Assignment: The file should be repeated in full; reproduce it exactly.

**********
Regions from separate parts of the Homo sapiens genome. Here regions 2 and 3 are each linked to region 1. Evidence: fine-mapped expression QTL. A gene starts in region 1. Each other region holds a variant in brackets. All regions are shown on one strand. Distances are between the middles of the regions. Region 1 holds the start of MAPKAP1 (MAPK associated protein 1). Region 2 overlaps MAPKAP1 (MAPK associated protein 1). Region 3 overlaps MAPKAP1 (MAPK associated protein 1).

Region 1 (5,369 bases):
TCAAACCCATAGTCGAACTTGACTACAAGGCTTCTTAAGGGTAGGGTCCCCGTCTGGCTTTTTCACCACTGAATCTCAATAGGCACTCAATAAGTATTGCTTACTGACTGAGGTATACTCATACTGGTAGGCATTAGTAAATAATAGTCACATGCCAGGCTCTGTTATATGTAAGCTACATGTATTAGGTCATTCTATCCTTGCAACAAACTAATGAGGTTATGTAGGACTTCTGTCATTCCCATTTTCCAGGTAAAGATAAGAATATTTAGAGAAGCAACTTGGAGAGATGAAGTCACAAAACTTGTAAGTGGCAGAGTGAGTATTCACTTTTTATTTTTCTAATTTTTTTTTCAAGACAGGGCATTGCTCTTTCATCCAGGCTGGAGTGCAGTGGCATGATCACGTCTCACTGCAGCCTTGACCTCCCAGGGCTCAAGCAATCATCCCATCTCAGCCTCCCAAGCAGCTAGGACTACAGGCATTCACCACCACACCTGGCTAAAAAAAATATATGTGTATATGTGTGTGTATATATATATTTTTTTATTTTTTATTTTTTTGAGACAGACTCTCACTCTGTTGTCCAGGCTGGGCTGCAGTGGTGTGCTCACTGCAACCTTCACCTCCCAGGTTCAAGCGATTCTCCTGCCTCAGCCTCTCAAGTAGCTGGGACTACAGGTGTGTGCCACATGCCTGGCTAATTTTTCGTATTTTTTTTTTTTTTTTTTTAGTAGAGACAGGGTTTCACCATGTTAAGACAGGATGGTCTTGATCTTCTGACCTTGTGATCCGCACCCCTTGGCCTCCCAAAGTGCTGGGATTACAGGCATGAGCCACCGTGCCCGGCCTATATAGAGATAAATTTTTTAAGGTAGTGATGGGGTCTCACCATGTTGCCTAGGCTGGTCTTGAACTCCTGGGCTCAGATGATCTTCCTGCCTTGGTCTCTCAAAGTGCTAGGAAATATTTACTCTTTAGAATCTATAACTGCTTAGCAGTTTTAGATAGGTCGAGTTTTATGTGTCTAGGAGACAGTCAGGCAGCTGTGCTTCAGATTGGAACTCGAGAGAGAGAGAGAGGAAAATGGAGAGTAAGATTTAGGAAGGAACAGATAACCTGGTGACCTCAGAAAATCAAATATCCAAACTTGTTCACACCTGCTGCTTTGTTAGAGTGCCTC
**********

Regions from separate parts of the Homo sapiens genome. Here regions 2 and 3 are each linked to region 1. Evidence: fine-mapped expression QTL. A gene starts in region 1. Each other region holds a variant in brackets. All regions are shown on one strand. Distances are between the middles of the regions. Region 1 holds the start of MAPKAP1 (MAPK associated protein 1). Region 2 overlaps MAPKAP1 (MAPK associated protein 1). Region 3 overlaps MAPKAP1 (MAPK associated protein 1).

Region 1 (5,369 bases):
TCAAACCCATAGTCGAACTTGACTACAAGGCTTCTTAAGGGTAGGGTCCCCGTCTGGCTTTTTCACCACTGAATCTCAATAGGCACTCAATAAGTATTGCTTACTGACTGAGGTATACTCATACTGGTAGGCATTAGTAAATAATAGTCACATGCCAGGCTCTGTTATATGTAAGCTACATGTATTAGGTCATTCTATCCTTGCAACAAACTAATGAGGTTATGTAGGACTTCTGTCATTCCCATTTTCCAGGTAAAGATAAGAATATTTAGAGAAGCAACTTGGAGAGATGAAGTCACAAAACTTGTAAGTGGCAGAGTGAGTATTCACTTTTTATTTTTCTAATTTTTTTTTCAAGACAGGGCATTGCTCTTTCATCCAGGCTGGAGTGCAGTGGCATGATCACGTCTCACTGCAGCCTTGACCTCCCAGGGCTCAAGCAATCATCCCATCTCAGCCTCCCAAGCAGCTAGGACTACAGGCATTCACCACCACACCTGGCTAAAAAAAATATATGTGTATATGTGTGTGTATATATATATTTTTTTATTTTTTATTTTTTTGAGACAGACTCTCACTCTGTTGTCCAGGCTGGGCTGCAGTGGTGTGCTCACTGCAACCTTCACCTCCCAGGTTCAAGCGATTCTCCTGCCTCAGCCTCTCAAGTAGCTGGGACTACAGGTGTGTGCCACATGCCTGGCTAATTTTTCGTATTTTTTTTTTTTTTTTTTTAGTAGAGACAGGGTTTCACCATGTTAAGACAGGATGGTCTTGATCTTCTGACCTTGTGATCCGCACCCCTTGGCCTCCCAAAGTGCTGGGATTACAGGCATGAGCCACCGTGCCCGGCCTATATAGAGATAAATTTTTTAAGGTAGTGATGGGGTCTCACCATGTTGCCTAGGCTGGTCTTGAACTCCTGGGCTCAGATGATCTTCCTGCCTTGGTCTCTCAAAGTGCTAGGAAATATTTACTCTTTAGAATCTATAACTGCTTAGCAGTTTTAGATAGGTCGAGTTTTATGTGTCTAGGAGACAGTCAGGCAGCTGTGCTTCAGATTGGAACTCGAGAGAGAGAGAGAGGAAAATGGAGAGTAAGATTTAGGAAGGAACAGATAACCTGGTGACCTCAGAAAATCAAATATCCAAACTTGTTCACACCTGCTGCTTTGTTAGAGTGCCTC